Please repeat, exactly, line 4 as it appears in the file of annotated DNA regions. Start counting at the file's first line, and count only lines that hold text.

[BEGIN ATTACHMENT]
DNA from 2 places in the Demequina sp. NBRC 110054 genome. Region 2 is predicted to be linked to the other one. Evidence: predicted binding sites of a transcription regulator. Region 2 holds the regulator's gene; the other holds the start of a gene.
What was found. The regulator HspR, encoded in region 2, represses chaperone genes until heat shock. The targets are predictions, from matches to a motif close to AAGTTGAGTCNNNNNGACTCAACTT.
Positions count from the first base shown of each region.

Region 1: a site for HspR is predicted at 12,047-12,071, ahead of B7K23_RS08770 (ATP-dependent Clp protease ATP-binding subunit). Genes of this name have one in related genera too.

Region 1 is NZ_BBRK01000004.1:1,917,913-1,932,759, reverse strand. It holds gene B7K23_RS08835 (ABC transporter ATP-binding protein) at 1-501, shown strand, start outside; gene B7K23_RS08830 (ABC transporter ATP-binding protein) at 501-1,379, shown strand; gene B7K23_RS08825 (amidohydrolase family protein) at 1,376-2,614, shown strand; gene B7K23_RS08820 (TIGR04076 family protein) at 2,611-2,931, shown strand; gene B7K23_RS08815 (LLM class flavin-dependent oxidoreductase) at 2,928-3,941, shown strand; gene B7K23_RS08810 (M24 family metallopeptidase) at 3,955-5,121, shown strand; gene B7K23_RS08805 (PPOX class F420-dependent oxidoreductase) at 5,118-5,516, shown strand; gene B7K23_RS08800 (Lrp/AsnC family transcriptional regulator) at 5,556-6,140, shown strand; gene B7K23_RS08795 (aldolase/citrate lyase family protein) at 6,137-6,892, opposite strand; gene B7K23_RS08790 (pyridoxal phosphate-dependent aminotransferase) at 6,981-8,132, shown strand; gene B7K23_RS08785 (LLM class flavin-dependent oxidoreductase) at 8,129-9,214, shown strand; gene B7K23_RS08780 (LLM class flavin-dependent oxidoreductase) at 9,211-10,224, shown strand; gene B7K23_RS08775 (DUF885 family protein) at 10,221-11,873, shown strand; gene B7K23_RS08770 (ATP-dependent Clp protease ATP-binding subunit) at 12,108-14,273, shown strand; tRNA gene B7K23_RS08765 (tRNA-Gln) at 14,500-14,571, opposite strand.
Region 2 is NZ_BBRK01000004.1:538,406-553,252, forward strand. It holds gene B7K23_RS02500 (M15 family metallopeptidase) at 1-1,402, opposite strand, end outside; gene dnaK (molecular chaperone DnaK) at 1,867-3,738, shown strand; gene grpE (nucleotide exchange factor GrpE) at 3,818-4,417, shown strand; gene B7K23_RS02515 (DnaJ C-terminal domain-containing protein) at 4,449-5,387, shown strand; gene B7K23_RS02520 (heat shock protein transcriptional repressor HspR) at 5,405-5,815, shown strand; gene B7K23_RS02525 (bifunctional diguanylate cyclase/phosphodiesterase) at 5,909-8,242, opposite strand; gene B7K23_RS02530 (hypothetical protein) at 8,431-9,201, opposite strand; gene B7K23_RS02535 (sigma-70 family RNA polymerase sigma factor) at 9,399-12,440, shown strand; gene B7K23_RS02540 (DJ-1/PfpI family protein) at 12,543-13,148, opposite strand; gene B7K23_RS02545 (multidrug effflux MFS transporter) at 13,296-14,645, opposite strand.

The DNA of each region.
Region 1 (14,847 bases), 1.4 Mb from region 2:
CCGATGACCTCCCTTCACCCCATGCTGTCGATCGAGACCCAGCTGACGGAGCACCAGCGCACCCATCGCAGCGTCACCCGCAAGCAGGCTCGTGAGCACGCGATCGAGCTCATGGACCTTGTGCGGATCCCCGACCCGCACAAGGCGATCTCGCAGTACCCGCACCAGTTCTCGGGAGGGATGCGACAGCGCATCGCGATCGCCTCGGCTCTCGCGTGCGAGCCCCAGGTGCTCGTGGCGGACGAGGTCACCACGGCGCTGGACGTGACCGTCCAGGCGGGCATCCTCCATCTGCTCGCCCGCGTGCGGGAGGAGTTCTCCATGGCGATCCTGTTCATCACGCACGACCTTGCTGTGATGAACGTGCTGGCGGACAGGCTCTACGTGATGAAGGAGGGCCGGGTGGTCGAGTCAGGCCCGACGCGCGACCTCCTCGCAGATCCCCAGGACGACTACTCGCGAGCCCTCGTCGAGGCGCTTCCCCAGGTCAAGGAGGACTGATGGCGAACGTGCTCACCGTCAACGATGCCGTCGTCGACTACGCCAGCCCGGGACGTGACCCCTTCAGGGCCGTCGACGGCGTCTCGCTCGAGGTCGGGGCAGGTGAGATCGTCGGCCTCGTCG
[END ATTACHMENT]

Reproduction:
Region 1: a site for HspR is predicted at 12,047-12,071, ahead of B7K23_RS08770 (ATP-dependent Clp protease ATP-binding subunit). Genes of this name have one in related genera too.